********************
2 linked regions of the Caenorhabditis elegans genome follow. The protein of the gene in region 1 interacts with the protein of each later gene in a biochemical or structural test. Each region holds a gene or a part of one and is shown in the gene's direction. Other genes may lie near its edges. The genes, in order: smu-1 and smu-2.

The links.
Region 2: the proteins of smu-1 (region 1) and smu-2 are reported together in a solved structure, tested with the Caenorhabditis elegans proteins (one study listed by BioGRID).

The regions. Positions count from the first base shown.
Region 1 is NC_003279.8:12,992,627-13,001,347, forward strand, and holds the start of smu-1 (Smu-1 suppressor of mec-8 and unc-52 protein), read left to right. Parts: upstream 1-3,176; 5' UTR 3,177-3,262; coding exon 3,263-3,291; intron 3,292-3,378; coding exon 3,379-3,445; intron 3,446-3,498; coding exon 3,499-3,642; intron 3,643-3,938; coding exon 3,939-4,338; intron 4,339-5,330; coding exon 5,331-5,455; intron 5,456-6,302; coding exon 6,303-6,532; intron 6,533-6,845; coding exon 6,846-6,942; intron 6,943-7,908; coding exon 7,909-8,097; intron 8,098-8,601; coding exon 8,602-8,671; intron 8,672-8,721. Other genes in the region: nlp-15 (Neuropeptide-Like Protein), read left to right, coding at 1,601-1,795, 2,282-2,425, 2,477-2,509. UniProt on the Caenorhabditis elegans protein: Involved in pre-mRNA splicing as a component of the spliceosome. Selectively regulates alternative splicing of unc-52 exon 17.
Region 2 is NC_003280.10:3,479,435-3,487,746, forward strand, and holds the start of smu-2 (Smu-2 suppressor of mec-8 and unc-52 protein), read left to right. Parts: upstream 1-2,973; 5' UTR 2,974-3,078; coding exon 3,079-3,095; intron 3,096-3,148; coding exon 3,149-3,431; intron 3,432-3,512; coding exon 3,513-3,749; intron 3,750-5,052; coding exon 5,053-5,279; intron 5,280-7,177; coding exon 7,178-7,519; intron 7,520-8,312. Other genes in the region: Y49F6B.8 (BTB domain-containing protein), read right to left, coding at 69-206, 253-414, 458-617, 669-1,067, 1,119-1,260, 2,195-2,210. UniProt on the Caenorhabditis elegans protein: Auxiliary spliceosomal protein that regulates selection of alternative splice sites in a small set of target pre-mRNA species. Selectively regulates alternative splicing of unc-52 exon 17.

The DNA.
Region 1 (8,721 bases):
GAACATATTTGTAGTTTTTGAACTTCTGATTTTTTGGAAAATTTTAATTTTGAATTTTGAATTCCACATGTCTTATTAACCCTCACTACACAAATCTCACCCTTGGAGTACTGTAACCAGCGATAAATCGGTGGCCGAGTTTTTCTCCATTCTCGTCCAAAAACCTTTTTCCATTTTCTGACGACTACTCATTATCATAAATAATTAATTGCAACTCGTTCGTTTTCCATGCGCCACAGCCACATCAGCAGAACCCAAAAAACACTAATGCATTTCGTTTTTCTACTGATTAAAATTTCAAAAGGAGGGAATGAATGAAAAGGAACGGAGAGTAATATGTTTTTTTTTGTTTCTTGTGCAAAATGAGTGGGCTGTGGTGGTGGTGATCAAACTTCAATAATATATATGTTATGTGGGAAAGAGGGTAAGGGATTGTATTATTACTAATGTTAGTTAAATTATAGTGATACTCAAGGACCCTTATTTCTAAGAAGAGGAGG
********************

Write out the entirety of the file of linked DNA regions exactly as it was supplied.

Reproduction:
2 linked regions of the Caenorhabditis elegans genome follow. The protein of the gene in region 1 interacts with the protein of each later gene in a biochemical or structural test. Each region holds a gene or a part of one and is shown in the gene's direction. Other genes may lie near its edges. The genes, in order: smu-1 and smu-2.

The links.
Region 2: the proteins of smu-1 (region 1) and smu-2 are reported together in a solved structure, tested with the Caenorhabditis elegans proteins (one study listed by BioGRID).

The regions. Positions count from the first base shown.
Region 1 is NC_003279.8:12,992,627-13,001,347, forward strand, and holds the start of smu-1 (Smu-1 suppressor of mec-8 and unc-52 protein), read left to right. Parts: upstream 1-3,176; 5' UTR 3,177-3,262; coding exon 3,263-3,291; intron 3,292-3,378; coding exon 3,379-3,445; intron 3,446-3,498; coding exon 3,499-3,642; intron 3,643-3,938; coding exon 3,939-4,338; intron 4,339-5,330; coding exon 5,331-5,455; intron 5,456-6,302; coding exon 6,303-6,532; intron 6,533-6,845; coding exon 6,846-6,942; intron 6,943-7,908; coding exon 7,909-8,097; intron 8,098-8,601; coding exon 8,602-8,671; intron 8,672-8,721. Other genes in the region: nlp-15 (Neuropeptide-Like Protein), read left to right, coding at 1,601-1,795, 2,282-2,425, 2,477-2,509. UniProt on the Caenorhabditis elegans protein: Involved in pre-mRNA splicing as a component of the spliceosome. Selectively regulates alternative splicing of unc-52 exon 17.
Region 2 is NC_003280.10:3,479,435-3,487,746, forward strand, and holds the start of smu-2 (Smu-2 suppressor of mec-8 and unc-52 protein), read left to right. Parts: upstream 1-2,973; 5' UTR 2,974-3,078; coding exon 3,079-3,095; intron 3,096-3,148; coding exon 3,149-3,431; intron 3,432-3,512; coding exon 3,513-3,749; intron 3,750-5,052; coding exon 5,053-5,279; intron 5,280-7,177; coding exon 7,178-7,519; intron 7,520-8,312. Other genes in the region: Y49F6B.8 (BTB domain-containing protein), read right to left, coding at 69-206, 253-414, 458-617, 669-1,067, 1,119-1,260, 2,195-2,210. UniProt on the Caenorhabditis elegans protein: Auxiliary spliceosomal protein that regulates selection of alternative splice sites in a small set of target pre-mRNA species. Selectively regulates alternative splicing of unc-52 exon 17.

The DNA.
Region 1 (8,721 bases):
GAACATATTTGTAGTTTTTGAACTTCTGATTTTTTGGAAAATTTTAATTTTGAATTTTGAATTCCACATGTCTTATTAACCCTCACTACACAAATCTCACCCTTGGAGTACTGTAACCAGCGATAAATCGGTGGCCGAGTTTTTCTCCATTCTCGTCCAAAAACCTTTTTCCATTTTCTGACGACTACTCATTATCATAAATAATTAATTGCAACTCGTTCGTTTTCCATGCGCCACAGCCACATCAGCAGAACCCAAAAAACACTAATGCATTTCGTTTTTCTACTGATTAAAATTTCAAAAGGAGGGAATGAATGAAAAGGAACGGAGAGTAATATGTTTTTTTTTGTTTCTTGTGCAAAATGAGTGGGCTGTGGTGGTGGTGATCAAACTTCAATAATATATATGTTATGTGGGAAAGAGGGTAAGGGATTGTATTATTACTAATGTTAGTTAAATTATAGTGATACTCAAGGACCCTTATTTCTAAGAAGAGGAGG